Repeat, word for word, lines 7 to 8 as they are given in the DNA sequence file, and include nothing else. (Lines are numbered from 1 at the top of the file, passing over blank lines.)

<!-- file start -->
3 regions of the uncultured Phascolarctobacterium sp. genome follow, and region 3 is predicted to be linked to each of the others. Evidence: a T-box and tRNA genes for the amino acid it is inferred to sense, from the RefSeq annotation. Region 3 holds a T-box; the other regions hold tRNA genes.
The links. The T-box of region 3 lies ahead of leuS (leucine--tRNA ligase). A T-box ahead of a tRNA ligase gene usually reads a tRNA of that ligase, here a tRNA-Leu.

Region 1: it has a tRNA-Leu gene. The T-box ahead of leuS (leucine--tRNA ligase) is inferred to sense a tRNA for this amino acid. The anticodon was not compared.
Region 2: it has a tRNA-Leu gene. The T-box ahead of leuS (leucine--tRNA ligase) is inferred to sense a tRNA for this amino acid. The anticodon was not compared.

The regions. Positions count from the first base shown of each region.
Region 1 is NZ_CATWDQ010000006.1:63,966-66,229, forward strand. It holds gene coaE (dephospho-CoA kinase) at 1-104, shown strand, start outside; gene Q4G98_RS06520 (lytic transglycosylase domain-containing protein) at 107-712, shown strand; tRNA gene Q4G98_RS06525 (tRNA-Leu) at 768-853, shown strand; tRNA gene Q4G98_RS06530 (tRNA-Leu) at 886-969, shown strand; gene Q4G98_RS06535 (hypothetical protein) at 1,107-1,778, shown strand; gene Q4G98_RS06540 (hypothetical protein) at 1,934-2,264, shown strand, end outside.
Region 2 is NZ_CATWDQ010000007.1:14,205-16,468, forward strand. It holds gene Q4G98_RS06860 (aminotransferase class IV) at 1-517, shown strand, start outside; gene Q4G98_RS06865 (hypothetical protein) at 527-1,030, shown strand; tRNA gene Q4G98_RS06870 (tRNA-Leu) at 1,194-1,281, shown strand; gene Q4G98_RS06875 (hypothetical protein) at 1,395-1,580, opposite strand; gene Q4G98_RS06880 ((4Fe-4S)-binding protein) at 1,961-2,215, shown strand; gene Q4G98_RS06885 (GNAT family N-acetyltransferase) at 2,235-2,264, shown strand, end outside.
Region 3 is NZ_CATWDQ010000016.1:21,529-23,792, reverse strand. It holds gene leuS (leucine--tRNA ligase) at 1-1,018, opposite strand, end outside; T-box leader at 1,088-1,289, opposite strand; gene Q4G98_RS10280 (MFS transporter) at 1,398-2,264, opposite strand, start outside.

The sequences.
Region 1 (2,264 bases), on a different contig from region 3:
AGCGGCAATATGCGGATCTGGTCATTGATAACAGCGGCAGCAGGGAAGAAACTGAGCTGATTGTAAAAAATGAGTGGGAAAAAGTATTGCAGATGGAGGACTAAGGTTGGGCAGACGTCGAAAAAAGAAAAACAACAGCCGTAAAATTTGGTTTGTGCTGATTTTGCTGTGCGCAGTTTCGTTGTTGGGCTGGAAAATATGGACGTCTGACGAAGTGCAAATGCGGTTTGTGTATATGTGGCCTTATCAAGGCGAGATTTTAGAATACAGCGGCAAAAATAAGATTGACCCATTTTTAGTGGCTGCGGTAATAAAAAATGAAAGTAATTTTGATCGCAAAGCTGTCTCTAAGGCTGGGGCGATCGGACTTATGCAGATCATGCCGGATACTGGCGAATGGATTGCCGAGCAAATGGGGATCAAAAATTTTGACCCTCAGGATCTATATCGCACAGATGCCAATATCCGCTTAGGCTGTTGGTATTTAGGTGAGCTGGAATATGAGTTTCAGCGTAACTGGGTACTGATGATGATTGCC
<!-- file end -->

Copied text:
Region 2 is NZ_CATWDQ010000007.1:14,205-16,468, forward strand. It holds gene Q4G98_RS06860 (aminotransferase class IV) at 1-517, shown strand, start outside; gene Q4G98_RS06865 (hypothetical protein) at 527-1,030, shown strand; tRNA gene Q4G98_RS06870 (tRNA-Leu) at 1,194-1,281, shown strand; gene Q4G98_RS06875 (hypothetical protein) at 1,395-1,580, opposite strand; gene Q4G98_RS06880 ((4Fe-4S)-binding protein) at 1,961-2,215, shown strand; gene Q4G98_RS06885 (GNAT family N-acetyltransferase) at 2,235-2,264, shown strand, end outside.
Region 3 is NZ_CATWDQ010000016.1:21,529-23,792, reverse strand. It holds gene leuS (leucine--tRNA ligase) at 1-1,018, opposite strand, end outside; T-box leader at 1,088-1,289, opposite strand; gene Q4G98_RS10280 (MFS transporter) at 1,398-2,264, opposite strand, start outside.